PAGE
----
Bed Bath & Beyond Inc shares nosedived late in the session on Wednesday from a 45% surge earlier after investor and GameStop Chairman Ryan Cohen filed for a proposed sale of his stake in the home goods retailer.
The shares continued their slide after the bell and were down more than 15% as Cohen’s venture capital firm RC Ventures, the second largest investor, said it intends to sell 9.45 million shares, including options, through JP Morgan Securities.
The company did not immediately respond to a request for a comment, while RC Ventures could not be reached.
The move comes a day after the firm bought call options expiring in January 2023 on 1.67 million shares with a strike price ranging from $60 to $80 even as Bed Bath & Beyond struggles with declining revenue and liquidity concerns.
Cohen’s bets led to the highest single-day purchase of the company’s shares in at least five years, with individual investors dabbling in highly shorted shares buying $73.2 million worth of shares in the previous session.
On Wednesday too, Bed Bath & Beyond was the most actively traded single stock option, far ahead of popular options trades including Apple Inc and Tesla Inc, data from Options Clearing Corp showed.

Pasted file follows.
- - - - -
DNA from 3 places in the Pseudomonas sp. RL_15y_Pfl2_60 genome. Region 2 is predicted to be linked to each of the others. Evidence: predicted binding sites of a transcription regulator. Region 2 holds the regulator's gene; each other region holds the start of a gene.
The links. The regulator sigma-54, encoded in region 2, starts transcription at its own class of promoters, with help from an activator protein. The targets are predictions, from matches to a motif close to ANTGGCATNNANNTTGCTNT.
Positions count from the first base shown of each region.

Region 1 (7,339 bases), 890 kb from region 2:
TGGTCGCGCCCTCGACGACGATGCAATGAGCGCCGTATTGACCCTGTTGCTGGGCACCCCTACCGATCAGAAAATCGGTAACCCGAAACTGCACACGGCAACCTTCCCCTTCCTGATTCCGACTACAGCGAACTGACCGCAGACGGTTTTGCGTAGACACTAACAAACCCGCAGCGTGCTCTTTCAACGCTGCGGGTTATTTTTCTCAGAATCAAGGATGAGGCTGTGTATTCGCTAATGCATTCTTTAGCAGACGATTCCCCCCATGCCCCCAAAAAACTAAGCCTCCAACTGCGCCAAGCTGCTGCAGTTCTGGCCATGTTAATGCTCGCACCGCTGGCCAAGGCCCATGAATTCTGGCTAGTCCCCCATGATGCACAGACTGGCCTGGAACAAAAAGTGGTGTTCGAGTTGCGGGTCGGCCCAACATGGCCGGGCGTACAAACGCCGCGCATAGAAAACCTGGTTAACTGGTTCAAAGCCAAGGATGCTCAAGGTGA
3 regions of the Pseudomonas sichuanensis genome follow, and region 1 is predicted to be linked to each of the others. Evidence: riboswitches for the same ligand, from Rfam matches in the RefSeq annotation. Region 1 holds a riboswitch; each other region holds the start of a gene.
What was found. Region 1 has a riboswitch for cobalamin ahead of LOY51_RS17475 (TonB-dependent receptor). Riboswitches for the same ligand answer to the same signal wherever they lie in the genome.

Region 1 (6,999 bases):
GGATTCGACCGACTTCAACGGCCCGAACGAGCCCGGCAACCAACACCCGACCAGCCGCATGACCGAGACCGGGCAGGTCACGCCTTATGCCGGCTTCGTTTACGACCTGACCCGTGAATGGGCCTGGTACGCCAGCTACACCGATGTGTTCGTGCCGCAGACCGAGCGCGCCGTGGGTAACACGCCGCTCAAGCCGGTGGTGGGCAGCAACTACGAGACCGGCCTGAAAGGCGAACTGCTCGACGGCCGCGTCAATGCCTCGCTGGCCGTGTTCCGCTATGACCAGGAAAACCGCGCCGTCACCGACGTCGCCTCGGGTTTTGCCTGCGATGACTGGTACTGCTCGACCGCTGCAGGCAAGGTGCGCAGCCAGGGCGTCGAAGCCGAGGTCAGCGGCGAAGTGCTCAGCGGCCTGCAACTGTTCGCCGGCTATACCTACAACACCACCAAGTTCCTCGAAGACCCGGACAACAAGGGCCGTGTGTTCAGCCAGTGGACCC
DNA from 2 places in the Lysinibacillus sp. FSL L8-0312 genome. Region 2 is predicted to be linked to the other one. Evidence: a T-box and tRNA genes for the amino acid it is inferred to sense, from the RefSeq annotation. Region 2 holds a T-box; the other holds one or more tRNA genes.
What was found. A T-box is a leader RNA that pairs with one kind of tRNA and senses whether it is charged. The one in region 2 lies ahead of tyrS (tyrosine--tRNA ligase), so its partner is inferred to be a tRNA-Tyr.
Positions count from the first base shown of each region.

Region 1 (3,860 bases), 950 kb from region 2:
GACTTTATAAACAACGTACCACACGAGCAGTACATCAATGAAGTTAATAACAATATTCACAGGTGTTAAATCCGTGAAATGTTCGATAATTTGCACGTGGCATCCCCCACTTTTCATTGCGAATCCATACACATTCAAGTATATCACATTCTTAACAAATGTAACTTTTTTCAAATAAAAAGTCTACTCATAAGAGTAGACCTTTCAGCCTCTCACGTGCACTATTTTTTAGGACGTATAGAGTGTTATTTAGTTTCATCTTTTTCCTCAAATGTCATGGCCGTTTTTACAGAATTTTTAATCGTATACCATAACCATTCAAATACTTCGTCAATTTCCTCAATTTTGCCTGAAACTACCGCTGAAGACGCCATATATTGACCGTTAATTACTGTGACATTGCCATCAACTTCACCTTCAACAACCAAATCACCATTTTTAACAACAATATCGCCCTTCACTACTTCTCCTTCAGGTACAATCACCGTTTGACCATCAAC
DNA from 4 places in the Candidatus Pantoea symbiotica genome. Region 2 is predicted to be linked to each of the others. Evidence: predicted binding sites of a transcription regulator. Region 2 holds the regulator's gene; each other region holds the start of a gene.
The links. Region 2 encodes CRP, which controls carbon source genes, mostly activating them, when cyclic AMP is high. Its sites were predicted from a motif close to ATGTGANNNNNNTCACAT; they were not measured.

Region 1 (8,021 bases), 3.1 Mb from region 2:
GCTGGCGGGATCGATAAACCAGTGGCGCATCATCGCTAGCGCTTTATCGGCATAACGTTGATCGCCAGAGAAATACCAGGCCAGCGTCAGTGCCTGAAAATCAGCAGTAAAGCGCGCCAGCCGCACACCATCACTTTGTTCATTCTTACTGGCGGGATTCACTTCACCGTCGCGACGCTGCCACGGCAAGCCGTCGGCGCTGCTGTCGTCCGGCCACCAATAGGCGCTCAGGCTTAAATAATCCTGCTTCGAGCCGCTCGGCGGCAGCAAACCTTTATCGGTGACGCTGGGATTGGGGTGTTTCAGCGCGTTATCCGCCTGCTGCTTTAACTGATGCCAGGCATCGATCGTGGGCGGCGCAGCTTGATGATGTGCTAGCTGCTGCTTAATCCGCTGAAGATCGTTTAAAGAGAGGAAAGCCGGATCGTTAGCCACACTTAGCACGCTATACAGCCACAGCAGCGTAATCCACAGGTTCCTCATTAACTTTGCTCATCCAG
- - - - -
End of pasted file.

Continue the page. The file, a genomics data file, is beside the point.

The resurgence in retail trading comes after a rebound in U.S. stocks that helped the S&P 500 recoup more than half of the benchmark’s losses since its June low.
Bed Bath & Beyond has been gaining in 14 out of the last 15 sessions, helping the company’s market value rise fourfold to more than $2 billion. On Wednesday, the shares rose up to $30 and closed down at $23.08.
“It truly is a quality company (but) shares are probably overvalued in the low teens and it is ridiculously overvalued at high $20s,” said Jake Dollarhide, chief executive at Longbow Asset Management in Tulsa, Oklahoma.
The stock had lost more than 60% of its value in June and July. About 55% of Bed Bath & Beyond’s free float is shorted, an increase of 19% in the past 30 days despite the price surge, according to S3 Partners.
“It’s possible for the meme rally to spread since there is a lot of short-term capital entering the market. We’ve seen the same with Chinese meme stocks over the past few weeks,” Siddharth Singhai, chief investment officer at New York-based hedge fund Ironhold Capital. (Reporting by Medha Singh and Aishwarya Nair in Bengaluru, Additional reporting by Bansari Mayur Kamdar; Editing by Maju Samuel and Arun Koyyur)